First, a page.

Scottish Castles Photo Library
- Rothesay Castle, Isle of Bute

Rothesay Castle

From around the 8th century, the western isles of Scotland were part of the kingdom of the Norwegian Vikings. But by the 12th century the Scots were pushing them back. In 1230 King Hakon of Norway sent a force to Bute to retake it - and were confronted by the Scots in a castle overlooking Rothesay Bay.

Walter FitzAlan was King David's high steward, an influential post and the family was rewarded with estates in Scotland - including the Isle of Bute and the title of Duke of Rothesay. The role and title became a hereditary one and when the High Steward later founded the Stewart line of kings, the title was passed down to the heir to the throne. One of Prince Charles' many titles is currently Duke of Rothesay.

In 1650, Oliver Cromwell marched into Scotland and left an occupying force, including one at Rothesay Castle. When they left, they may have demolished part of the defences. When Archibald, the 9th Earl of Argyll led a short-lived revolt in support of King James VII, he attacked and plundered Rothesay Castle. It became uninhabitable and the Keeper, Sir James Stewart moved across the High Street to Mansion House.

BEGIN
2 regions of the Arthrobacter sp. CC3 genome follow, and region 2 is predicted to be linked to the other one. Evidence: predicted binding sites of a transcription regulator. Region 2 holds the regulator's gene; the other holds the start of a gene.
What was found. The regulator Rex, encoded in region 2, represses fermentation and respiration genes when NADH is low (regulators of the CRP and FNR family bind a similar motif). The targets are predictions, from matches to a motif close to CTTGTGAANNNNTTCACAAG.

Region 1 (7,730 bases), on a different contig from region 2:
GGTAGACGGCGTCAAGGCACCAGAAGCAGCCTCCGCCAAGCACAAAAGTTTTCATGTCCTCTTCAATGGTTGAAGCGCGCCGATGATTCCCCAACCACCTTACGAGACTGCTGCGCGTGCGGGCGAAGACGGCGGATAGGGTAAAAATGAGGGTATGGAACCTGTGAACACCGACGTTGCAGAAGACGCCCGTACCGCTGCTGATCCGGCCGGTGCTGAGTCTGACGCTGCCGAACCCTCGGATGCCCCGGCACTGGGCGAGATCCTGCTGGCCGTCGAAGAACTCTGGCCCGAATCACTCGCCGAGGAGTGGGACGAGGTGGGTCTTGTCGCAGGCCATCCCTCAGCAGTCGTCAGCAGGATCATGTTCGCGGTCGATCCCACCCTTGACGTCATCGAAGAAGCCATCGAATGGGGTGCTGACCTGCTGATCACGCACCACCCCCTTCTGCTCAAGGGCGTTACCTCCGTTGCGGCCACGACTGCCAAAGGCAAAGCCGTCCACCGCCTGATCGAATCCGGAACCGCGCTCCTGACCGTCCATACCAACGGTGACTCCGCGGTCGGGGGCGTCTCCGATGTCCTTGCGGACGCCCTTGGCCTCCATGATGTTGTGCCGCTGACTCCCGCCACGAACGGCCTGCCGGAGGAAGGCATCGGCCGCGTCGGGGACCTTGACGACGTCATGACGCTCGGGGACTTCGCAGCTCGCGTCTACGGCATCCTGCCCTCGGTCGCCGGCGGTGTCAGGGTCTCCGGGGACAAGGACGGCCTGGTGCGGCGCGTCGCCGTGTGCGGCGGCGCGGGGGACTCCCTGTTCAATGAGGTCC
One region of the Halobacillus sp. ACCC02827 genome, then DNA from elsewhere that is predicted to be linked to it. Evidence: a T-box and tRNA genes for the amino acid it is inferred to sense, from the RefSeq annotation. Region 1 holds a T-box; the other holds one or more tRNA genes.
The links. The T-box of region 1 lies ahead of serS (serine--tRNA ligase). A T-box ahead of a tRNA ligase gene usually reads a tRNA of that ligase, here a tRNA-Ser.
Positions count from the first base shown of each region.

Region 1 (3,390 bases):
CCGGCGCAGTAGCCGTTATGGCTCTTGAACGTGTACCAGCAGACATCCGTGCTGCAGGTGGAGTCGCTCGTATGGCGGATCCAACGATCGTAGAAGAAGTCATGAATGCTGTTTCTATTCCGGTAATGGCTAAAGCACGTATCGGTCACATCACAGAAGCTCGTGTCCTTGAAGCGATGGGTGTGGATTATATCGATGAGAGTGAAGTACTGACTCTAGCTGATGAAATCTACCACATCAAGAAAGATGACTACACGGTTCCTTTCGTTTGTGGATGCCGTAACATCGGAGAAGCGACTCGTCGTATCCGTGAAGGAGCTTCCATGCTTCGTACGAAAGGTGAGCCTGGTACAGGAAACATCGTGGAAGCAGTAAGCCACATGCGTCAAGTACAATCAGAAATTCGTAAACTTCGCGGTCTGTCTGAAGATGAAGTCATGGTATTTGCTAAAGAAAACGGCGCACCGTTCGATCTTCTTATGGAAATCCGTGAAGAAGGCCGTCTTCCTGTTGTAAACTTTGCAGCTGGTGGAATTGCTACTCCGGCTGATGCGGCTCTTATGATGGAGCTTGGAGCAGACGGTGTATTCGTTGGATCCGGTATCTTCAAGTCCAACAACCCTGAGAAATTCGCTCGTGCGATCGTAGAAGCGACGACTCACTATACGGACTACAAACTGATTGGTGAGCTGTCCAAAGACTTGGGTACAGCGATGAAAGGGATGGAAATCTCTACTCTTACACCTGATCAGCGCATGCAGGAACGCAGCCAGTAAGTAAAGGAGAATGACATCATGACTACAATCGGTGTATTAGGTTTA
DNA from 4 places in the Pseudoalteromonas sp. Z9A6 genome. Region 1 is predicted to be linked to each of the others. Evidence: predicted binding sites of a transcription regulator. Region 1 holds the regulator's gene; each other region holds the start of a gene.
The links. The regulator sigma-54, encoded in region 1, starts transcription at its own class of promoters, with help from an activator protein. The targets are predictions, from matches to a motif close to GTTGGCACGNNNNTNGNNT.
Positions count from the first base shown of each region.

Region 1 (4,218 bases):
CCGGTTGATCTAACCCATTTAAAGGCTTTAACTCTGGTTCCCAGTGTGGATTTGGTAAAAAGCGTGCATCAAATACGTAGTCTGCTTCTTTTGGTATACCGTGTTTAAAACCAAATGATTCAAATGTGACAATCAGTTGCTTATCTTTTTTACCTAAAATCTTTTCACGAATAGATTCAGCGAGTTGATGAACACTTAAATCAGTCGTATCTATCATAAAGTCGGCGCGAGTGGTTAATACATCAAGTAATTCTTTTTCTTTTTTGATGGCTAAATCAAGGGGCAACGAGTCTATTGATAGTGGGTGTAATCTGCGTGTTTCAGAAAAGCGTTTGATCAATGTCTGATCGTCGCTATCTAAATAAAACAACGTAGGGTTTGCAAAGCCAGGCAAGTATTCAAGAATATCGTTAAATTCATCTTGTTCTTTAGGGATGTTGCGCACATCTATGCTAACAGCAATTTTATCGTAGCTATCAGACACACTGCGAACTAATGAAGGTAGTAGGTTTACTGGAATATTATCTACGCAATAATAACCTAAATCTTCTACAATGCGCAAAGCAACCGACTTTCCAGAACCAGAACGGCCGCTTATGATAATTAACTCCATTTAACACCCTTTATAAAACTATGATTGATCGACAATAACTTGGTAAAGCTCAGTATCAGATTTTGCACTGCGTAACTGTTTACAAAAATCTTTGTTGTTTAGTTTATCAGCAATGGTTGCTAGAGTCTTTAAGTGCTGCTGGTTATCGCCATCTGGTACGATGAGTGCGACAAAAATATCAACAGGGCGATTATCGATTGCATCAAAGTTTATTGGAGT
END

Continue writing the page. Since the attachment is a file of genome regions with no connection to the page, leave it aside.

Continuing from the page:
Rothesay Castle is unusual in Scotland in being built to a mainly circular plan form. The earliest stonework dates from around 1200AD. Over the years, four large turrets were constructed and the rectangular gatehouse, facing north towards the sea, with its apartments above, became the main residential area of the castle. The gatehouse was the main access to the castle, reached by a bridge across the moat (see on the left of the illustration).

See also Places to Visit - Rothesay Castle for more information and illustrations.

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